80 percent of hospitalized kids prescribed off-label drugs

Nearly 4 out of 5 hospitalized children receive medications that have been tested and approved only in adults, according to a study in the Archives of Pediatric and Adolescent Medicine. Pediatric Health Information Systems Research Group performed the study in 31 tertiary hospitals. The adult-approved drugs most prescribed for children were central or autonomic nervous system drugs (specifically morphine), anti-infective agents, and fluids and electrolytes, says the principal investigator, Anthony D. Slonim, MD, of Children’s National Medical Center in Washington D.C. “If 80 percent of hospitalized kids at academic pediatric hospitals use drugs off label, then that’s a significant amount,” says Slonim. Much more study is needed, researchers add.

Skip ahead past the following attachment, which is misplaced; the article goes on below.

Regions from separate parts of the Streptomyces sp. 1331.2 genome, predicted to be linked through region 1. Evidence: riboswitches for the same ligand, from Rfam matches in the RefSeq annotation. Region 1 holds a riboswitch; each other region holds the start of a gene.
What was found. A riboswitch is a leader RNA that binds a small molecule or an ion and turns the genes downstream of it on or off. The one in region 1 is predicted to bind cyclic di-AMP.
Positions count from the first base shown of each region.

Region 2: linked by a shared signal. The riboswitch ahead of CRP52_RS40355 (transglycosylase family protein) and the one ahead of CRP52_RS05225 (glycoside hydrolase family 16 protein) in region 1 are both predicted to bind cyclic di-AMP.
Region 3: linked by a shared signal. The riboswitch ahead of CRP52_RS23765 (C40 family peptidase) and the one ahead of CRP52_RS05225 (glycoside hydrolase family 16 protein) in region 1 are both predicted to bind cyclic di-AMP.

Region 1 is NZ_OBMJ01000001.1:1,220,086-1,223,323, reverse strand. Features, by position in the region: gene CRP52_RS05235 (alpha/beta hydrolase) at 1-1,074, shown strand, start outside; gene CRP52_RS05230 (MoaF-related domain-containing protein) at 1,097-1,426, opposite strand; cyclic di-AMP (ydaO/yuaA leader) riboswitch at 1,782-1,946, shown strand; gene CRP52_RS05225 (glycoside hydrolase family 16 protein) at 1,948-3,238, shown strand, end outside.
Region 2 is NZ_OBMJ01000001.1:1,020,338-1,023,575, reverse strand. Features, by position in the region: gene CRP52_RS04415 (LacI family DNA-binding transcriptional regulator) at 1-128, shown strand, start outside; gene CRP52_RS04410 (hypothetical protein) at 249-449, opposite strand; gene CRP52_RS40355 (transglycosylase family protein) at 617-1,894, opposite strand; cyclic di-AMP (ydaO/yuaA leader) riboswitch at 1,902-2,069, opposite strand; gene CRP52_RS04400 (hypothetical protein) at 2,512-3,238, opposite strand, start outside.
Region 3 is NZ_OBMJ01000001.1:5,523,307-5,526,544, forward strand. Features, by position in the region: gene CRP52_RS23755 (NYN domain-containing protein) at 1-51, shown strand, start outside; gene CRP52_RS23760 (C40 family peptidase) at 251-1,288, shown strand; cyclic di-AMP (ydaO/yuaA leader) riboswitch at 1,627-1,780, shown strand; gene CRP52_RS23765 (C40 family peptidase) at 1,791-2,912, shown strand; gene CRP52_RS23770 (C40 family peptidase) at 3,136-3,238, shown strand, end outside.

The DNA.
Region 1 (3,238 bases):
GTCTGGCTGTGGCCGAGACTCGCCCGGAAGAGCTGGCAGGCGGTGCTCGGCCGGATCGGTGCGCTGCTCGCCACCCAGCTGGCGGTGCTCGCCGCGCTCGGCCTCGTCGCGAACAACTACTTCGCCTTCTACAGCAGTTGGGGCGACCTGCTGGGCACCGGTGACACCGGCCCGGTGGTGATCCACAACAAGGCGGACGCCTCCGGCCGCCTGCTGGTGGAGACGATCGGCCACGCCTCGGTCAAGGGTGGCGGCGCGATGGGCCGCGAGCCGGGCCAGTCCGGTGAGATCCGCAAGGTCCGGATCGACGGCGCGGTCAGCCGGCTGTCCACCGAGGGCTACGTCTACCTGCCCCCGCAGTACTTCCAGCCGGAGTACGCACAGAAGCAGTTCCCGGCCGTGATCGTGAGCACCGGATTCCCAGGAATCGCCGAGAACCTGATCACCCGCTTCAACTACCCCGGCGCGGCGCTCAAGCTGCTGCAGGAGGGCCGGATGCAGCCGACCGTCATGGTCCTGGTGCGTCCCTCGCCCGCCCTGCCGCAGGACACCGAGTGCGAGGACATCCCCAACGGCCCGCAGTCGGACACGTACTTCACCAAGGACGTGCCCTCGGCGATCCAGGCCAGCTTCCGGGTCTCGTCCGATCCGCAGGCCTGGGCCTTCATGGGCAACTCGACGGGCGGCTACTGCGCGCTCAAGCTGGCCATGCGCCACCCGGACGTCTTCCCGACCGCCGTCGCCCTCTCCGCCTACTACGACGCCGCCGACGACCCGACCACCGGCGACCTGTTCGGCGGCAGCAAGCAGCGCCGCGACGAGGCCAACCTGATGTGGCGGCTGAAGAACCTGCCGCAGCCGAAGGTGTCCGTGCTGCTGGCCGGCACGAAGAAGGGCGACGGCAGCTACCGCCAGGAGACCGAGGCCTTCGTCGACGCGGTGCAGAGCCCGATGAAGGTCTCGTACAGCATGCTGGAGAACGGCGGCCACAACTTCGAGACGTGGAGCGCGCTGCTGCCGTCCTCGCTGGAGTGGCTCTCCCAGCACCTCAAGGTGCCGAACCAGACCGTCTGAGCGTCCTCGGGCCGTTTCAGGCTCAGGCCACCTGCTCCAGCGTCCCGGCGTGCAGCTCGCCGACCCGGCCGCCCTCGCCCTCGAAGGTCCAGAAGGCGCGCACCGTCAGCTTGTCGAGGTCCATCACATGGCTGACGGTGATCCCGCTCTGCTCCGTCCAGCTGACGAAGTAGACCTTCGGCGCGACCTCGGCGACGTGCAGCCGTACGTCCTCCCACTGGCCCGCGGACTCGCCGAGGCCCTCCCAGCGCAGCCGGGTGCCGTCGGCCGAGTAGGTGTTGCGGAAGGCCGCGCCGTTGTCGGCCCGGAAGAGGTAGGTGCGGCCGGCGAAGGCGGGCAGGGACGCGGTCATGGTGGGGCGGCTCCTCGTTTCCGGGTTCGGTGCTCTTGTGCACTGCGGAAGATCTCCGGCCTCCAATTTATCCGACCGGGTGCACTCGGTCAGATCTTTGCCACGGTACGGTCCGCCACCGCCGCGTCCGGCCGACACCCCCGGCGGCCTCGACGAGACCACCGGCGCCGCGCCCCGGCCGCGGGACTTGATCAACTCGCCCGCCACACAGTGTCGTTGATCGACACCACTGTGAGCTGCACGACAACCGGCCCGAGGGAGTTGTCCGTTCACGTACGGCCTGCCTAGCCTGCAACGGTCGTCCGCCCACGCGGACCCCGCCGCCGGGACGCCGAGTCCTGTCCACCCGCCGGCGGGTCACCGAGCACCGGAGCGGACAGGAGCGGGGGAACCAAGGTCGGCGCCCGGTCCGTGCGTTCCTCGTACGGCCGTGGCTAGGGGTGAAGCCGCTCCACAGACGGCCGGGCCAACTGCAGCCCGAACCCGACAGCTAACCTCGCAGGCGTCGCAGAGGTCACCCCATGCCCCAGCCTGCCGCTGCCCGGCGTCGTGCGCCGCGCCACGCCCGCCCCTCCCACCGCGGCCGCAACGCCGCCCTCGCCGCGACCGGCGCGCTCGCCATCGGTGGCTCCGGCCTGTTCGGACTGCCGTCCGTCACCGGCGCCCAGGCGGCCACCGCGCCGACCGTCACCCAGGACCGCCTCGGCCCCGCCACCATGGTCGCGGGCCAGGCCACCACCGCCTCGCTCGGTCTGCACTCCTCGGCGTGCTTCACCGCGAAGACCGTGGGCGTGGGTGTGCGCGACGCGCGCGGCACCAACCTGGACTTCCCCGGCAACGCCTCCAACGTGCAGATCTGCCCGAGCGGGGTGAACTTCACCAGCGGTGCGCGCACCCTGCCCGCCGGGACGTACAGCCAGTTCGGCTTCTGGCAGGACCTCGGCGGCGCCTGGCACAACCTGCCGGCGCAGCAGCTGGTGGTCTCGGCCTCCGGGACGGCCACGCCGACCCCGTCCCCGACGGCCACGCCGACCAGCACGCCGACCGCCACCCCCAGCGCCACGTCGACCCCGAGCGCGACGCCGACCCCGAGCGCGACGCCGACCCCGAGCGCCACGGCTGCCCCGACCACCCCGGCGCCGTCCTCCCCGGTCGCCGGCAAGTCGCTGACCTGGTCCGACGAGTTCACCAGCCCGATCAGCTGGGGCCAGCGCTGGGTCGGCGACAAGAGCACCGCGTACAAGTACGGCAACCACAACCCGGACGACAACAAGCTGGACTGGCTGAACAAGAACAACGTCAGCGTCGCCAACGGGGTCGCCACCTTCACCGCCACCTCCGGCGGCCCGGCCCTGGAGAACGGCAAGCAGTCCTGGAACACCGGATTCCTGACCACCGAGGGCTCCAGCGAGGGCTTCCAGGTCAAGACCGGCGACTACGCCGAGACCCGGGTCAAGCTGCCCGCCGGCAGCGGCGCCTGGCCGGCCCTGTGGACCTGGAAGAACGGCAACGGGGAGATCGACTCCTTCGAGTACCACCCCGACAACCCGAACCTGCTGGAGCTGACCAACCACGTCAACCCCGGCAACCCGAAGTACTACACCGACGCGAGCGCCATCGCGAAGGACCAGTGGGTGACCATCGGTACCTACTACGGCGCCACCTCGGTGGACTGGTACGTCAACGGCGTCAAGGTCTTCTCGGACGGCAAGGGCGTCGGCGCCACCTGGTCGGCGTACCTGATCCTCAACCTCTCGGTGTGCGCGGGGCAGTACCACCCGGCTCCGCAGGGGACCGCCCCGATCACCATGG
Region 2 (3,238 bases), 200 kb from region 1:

Medications most often prescribed off-label to children







Potassium chloride

Fat emulsions


Fluticasone propionate

Human albumin



Ipratropium bromide



Central and autonomic central nervous system drugs

Anti-infective agents

Cardiac and adrenergic agents

Fluids, nutrients, and GI agents

Endocrine and metabolic agents

Hematologic, biologic, and immunologic agents

Respiratory tract, and eye, ear, nose, and throat agents

Other agents

Percentage of discharged patients who received the drug

Percentage of patients who received the drug off label

Source: Shah SS, et al. Off-label drug use in hospitalized children. Arch Pediatr Adolesc Med. 2007;161:282-290.

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